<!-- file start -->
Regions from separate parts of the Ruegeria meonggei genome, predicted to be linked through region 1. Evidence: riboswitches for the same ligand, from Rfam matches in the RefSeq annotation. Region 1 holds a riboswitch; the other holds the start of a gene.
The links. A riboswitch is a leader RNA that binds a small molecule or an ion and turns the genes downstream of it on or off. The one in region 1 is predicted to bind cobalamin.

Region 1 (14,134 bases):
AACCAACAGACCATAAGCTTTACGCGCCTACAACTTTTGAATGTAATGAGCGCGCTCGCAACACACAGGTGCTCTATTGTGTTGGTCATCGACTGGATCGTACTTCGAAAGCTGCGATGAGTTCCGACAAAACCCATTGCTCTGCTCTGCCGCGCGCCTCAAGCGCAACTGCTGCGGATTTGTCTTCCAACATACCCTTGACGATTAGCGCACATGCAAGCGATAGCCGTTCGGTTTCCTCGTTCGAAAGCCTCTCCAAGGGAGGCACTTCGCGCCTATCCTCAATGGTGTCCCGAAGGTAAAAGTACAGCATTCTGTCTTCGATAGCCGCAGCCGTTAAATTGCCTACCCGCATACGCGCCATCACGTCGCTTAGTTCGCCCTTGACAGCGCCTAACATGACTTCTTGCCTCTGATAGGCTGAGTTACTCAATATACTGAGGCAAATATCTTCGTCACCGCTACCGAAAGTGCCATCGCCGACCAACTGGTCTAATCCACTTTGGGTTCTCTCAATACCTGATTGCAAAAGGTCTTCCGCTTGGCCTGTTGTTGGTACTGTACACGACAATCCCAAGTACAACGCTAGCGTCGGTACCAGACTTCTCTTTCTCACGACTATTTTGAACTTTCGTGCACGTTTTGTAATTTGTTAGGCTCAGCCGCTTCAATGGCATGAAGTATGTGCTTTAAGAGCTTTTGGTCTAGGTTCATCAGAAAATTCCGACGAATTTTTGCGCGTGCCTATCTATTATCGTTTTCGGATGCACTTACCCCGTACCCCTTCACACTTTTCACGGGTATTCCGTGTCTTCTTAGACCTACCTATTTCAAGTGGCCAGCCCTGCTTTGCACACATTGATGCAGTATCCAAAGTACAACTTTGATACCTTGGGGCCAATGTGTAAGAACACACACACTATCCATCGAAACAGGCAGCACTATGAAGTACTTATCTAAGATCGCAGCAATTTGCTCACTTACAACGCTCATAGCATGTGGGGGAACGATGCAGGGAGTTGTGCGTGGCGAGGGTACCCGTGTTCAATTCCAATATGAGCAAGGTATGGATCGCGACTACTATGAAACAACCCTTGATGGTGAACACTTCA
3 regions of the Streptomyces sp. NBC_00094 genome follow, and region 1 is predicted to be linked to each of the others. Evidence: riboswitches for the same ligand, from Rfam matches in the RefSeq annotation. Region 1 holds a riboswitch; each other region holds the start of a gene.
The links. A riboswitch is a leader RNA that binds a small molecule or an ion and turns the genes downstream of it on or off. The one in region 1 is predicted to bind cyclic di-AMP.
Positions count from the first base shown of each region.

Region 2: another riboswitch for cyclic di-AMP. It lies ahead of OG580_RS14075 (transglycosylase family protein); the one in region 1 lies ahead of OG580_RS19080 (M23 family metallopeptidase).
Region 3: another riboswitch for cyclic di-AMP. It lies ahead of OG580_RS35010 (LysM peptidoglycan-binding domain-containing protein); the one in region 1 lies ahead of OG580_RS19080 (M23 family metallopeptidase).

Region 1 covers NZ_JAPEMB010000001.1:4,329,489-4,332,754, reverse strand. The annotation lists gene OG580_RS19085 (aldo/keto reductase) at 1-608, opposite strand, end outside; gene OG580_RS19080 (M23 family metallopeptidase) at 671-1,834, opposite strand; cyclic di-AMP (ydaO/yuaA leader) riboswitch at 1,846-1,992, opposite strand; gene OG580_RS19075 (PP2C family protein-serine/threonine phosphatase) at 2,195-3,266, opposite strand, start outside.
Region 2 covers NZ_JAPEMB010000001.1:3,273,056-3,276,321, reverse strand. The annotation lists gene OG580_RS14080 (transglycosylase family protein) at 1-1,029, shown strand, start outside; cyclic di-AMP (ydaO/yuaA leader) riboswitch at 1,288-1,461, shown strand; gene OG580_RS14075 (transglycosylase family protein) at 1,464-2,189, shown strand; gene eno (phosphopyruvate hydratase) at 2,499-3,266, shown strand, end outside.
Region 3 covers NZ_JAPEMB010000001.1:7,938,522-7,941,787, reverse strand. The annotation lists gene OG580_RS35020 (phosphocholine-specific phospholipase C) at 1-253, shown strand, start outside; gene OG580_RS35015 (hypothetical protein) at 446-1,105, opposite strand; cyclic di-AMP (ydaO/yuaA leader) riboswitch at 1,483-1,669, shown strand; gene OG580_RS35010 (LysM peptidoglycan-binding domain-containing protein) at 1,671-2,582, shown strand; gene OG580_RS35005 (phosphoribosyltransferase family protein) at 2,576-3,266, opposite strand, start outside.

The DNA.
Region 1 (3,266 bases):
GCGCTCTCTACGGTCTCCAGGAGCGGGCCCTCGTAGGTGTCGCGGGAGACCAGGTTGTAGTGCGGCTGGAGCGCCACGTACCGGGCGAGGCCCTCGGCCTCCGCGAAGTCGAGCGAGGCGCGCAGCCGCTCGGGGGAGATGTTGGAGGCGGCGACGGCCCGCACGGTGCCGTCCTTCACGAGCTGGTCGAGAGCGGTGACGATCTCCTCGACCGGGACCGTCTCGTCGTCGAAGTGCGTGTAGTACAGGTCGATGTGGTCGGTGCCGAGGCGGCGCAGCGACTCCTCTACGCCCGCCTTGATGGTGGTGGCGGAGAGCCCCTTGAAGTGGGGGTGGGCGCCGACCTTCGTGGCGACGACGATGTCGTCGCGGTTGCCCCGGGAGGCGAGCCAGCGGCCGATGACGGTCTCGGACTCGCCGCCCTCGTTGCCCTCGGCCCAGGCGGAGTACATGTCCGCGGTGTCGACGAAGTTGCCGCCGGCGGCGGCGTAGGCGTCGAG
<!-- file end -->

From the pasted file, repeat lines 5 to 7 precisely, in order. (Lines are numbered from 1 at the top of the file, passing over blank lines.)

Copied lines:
3 regions of the Streptomyces sp. NBC_00094 genome follow, and region 1 is predicted to be linked to each of the others. Evidence: riboswitches for the same ligand, from Rfam matches in the RefSeq annotation. Region 1 holds a riboswitch; each other region holds the start of a gene.
The links. A riboswitch is a leader RNA that binds a small molecule or an ion and turns the genes downstream of it on or off. The one in region 1 is predicted to bind cyclic di-AMP.
Positions count from the first base shown of each region.